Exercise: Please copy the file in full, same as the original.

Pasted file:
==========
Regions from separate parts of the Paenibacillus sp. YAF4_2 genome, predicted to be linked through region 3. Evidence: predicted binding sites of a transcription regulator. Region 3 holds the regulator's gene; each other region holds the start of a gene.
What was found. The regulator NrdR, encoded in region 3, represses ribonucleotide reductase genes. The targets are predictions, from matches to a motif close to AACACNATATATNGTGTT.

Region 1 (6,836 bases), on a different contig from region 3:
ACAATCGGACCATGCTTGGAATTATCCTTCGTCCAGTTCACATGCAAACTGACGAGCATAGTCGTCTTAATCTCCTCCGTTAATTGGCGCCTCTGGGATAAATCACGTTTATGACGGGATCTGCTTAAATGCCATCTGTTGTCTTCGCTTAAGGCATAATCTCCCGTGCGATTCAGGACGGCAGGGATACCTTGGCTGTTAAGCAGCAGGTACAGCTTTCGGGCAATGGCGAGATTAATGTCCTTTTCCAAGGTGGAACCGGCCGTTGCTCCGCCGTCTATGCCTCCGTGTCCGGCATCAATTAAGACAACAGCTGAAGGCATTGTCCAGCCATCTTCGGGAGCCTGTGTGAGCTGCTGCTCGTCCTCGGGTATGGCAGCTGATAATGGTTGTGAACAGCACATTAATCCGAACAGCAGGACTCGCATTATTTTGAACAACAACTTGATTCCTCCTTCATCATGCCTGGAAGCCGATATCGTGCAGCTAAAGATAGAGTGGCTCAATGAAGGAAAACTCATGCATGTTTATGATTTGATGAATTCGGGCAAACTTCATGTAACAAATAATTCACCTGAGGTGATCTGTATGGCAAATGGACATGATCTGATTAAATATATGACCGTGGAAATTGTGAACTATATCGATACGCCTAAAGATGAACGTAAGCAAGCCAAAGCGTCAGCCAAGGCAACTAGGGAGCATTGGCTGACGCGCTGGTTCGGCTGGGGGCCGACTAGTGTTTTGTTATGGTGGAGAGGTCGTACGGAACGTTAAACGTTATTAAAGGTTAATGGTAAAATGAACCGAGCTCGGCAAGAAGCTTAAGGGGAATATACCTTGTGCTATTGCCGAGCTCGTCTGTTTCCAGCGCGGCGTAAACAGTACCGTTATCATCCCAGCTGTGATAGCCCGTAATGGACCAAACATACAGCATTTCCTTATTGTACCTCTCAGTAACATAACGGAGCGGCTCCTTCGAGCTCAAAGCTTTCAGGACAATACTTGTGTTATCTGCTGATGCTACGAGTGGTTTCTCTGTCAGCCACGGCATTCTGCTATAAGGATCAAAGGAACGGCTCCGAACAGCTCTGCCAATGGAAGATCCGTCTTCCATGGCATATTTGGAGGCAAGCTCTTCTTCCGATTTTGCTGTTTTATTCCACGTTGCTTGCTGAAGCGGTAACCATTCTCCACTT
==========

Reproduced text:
Regions from separate parts of the Paenibacillus sp. YAF4_2 genome, predicted to be linked through region 3. Evidence: predicted binding sites of a transcription regulator. Region 3 holds the regulator's gene; each other region holds the start of a gene.
What was found. The regulator NrdR, encoded in region 3, represses ribonucleotide reductase genes. The targets are predictions, from matches to a motif close to AACACNATATATNGTGTT.

Region 1 (6,836 bases), on a different contig from region 3:
ACAATCGGACCATGCTTGGAATTATCCTTCGTCCAGTTCACATGCAAACTGACGAGCATAGTCGTCTTAATCTCCTCCGTTAATTGGCGCCTCTGGGATAAATCACGTTTATGACGGGATCTGCTTAAATGCCATCTGTTGTCTTCGCTTAAGGCATAATCTCCCGTGCGATTCAGGACGGCAGGGATACCTTGGCTGTTAAGCAGCAGGTACAGCTTTCGGGCAATGGCGAGATTAATGTCCTTTTCCAAGGTGGAACCGGCCGTTGCTCCGCCGTCTATGCCTCCGTGTCCGGCATCAATTAAGACAACAGCTGAAGGCATTGTCCAGCCATCTTCGGGAGCCTGTGTGAGCTGCTGCTCGTCCTCGGGTATGGCAGCTGATAATGGTTGTGAACAGCACATTAATCCGAACAGCAGGACTCGCATTATTTTGAACAACAACTTGATTCCTCCTTCATCATGCCTGGAAGCCGATATCGTGCAGCTAAAGATAGAGTGGCTCAATGAAGGAAAACTCATGCATGTTTATGATTTGATGAATTCGGGCAAACTTCATGTAACAAATAATTCACCTGAGGTGATCTGTATGGCAAATGGACATGATCTGATTAAATATATGACCGTGGAAATTGTGAACTATATCGATACGCCTAAAGATGAACGTAAGCAAGCCAAAGCGTCAGCCAAGGCAACTAGGGAGCATTGGCTGACGCGCTGGTTCGGCTGGGGGCCGACTAGTGTTTTGTTATGGTGGAGAGGTCGTACGGAACGTTAAACGTTATTAAAGGTTAATGGTAAAATGAACCGAGCTCGGCAAGAAGCTTAAGGGGAATATACCTTGTGCTATTGCCGAGCTCGTCTGTTTCCAGCGCGGCGTAAACAGTACCGTTATCATCCCAGCTGTGATAGCCCGTAATGGACCAAACATACAGCATTTCCTTATTGTACCTCTCAGTAACATAACGGAGCGGCTCCTTCGAGCTCAAAGCTTTCAGGACAATACTTGTGTTATCTGCTGATGCTACGAGTGGTTTCTCTGTCAGCCACGGCATTCTGCTATAAGGATCAAAGGAACGGCTCCGAACAGCTCTGCCAATGGAAGATCCGTCTTCCATGGCATATTTGGAGGCAAGCTCTTCTTCCGATTTTGCTGTTTTATTCCACGTTGCTTGCTGAAGCGGTAACCATTCTCCACTT